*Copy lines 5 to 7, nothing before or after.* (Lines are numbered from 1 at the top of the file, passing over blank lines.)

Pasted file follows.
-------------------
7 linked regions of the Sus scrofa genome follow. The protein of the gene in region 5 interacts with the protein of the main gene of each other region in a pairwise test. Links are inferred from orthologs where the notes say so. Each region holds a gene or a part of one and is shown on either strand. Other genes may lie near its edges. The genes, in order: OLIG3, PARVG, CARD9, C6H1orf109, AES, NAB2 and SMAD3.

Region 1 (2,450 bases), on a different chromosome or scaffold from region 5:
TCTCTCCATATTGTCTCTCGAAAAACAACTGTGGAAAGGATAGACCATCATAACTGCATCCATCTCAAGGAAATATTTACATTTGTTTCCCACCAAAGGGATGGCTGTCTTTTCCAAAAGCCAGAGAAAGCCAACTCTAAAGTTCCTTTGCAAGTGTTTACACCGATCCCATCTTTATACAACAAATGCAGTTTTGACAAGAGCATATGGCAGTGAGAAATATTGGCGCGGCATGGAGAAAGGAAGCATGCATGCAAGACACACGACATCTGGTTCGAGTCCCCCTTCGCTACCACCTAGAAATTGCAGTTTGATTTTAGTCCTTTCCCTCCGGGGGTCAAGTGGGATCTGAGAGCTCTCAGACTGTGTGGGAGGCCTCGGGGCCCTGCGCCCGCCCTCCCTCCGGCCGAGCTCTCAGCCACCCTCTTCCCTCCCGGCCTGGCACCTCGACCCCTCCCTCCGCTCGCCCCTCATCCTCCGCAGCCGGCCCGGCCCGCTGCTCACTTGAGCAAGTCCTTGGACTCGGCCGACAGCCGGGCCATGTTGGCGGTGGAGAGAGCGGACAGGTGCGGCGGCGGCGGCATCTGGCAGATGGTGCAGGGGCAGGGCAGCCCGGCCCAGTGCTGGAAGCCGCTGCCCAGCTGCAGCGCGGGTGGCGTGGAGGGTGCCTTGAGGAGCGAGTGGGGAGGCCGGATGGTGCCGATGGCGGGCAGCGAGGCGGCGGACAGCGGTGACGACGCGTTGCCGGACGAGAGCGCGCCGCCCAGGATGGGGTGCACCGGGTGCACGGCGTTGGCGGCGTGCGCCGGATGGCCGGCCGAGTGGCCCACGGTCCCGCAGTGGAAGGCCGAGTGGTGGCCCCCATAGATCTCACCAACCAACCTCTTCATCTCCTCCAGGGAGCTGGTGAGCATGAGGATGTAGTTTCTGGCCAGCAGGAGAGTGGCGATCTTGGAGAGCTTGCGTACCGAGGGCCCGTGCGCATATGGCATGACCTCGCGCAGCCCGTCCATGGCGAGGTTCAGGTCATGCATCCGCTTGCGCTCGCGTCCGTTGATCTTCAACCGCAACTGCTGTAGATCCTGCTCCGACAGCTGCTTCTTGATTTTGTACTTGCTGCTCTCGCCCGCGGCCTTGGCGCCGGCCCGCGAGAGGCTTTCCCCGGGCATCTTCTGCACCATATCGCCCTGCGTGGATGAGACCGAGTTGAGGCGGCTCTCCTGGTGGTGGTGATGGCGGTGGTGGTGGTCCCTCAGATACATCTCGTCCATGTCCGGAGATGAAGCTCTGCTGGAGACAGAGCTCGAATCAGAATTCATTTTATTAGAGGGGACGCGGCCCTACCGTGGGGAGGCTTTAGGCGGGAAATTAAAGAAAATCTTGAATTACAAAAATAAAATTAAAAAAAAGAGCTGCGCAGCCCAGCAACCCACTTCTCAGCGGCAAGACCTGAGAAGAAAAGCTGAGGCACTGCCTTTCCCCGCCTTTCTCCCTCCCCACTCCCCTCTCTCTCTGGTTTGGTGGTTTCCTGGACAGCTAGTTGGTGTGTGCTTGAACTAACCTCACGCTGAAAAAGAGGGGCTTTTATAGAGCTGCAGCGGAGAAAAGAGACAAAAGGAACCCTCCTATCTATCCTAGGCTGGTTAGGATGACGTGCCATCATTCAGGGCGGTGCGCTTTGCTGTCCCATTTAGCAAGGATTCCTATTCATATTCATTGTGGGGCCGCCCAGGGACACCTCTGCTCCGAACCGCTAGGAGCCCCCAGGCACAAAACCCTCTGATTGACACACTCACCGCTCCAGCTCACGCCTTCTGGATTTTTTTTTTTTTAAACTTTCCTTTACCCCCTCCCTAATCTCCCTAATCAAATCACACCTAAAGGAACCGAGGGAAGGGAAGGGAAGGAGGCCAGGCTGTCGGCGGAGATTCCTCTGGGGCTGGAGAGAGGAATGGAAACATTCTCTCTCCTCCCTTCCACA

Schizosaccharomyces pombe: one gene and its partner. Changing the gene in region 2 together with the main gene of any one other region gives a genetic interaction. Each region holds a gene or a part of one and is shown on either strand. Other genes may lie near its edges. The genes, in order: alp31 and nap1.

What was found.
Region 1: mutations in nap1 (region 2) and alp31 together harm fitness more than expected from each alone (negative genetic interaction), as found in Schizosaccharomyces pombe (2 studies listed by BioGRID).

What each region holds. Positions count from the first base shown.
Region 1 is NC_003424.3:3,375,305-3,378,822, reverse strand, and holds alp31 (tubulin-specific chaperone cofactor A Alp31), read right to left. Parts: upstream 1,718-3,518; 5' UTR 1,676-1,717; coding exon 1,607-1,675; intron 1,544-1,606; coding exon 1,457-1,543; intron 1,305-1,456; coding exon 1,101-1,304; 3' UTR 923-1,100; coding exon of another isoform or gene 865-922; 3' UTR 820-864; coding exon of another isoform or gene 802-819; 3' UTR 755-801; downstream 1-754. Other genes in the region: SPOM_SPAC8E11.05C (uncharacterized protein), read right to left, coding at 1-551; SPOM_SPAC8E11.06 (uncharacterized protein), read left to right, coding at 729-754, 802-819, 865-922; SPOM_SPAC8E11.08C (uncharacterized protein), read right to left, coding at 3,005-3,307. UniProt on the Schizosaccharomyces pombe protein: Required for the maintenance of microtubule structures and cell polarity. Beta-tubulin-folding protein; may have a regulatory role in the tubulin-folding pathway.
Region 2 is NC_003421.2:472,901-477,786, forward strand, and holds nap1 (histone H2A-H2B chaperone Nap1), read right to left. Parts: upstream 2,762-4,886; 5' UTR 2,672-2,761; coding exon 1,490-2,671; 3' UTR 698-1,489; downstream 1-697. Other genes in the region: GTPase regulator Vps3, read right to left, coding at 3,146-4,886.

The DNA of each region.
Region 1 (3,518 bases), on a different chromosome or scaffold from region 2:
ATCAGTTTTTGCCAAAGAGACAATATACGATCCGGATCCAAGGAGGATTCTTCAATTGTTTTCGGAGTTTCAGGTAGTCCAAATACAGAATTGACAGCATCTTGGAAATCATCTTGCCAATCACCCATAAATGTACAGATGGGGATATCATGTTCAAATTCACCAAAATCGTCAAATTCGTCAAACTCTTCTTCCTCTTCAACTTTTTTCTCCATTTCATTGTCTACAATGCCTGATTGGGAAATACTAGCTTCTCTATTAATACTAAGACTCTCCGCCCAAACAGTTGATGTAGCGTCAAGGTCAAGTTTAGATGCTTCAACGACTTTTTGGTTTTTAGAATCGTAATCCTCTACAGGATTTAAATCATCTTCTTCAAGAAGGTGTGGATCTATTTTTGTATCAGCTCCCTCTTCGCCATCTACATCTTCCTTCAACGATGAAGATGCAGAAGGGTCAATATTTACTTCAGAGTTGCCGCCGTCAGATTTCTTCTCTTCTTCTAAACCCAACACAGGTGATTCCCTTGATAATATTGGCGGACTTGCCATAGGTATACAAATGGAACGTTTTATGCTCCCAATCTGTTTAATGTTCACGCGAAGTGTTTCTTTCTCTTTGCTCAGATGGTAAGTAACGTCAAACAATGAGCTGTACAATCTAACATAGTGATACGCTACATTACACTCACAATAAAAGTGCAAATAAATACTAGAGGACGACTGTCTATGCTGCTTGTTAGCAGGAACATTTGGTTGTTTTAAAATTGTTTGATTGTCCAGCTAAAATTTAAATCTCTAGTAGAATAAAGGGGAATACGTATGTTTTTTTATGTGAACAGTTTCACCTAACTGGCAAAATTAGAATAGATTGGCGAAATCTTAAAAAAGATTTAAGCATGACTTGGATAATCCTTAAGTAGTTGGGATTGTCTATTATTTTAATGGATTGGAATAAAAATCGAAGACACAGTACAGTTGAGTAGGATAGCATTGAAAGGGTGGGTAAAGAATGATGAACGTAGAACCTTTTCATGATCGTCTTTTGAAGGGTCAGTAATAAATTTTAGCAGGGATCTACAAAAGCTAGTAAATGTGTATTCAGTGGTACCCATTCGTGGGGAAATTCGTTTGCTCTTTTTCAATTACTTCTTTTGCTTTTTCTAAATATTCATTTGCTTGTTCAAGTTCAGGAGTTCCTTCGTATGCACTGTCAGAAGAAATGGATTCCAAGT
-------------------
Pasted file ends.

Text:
What was found.
Region 1: mutations in nap1 (region 2) and alp31 together harm fitness more than expected from each alone (negative genetic interaction), as found in Schizosaccharomyces pombe (2 studies listed by BioGRID).

What each region holds. Positions count from the first base shown.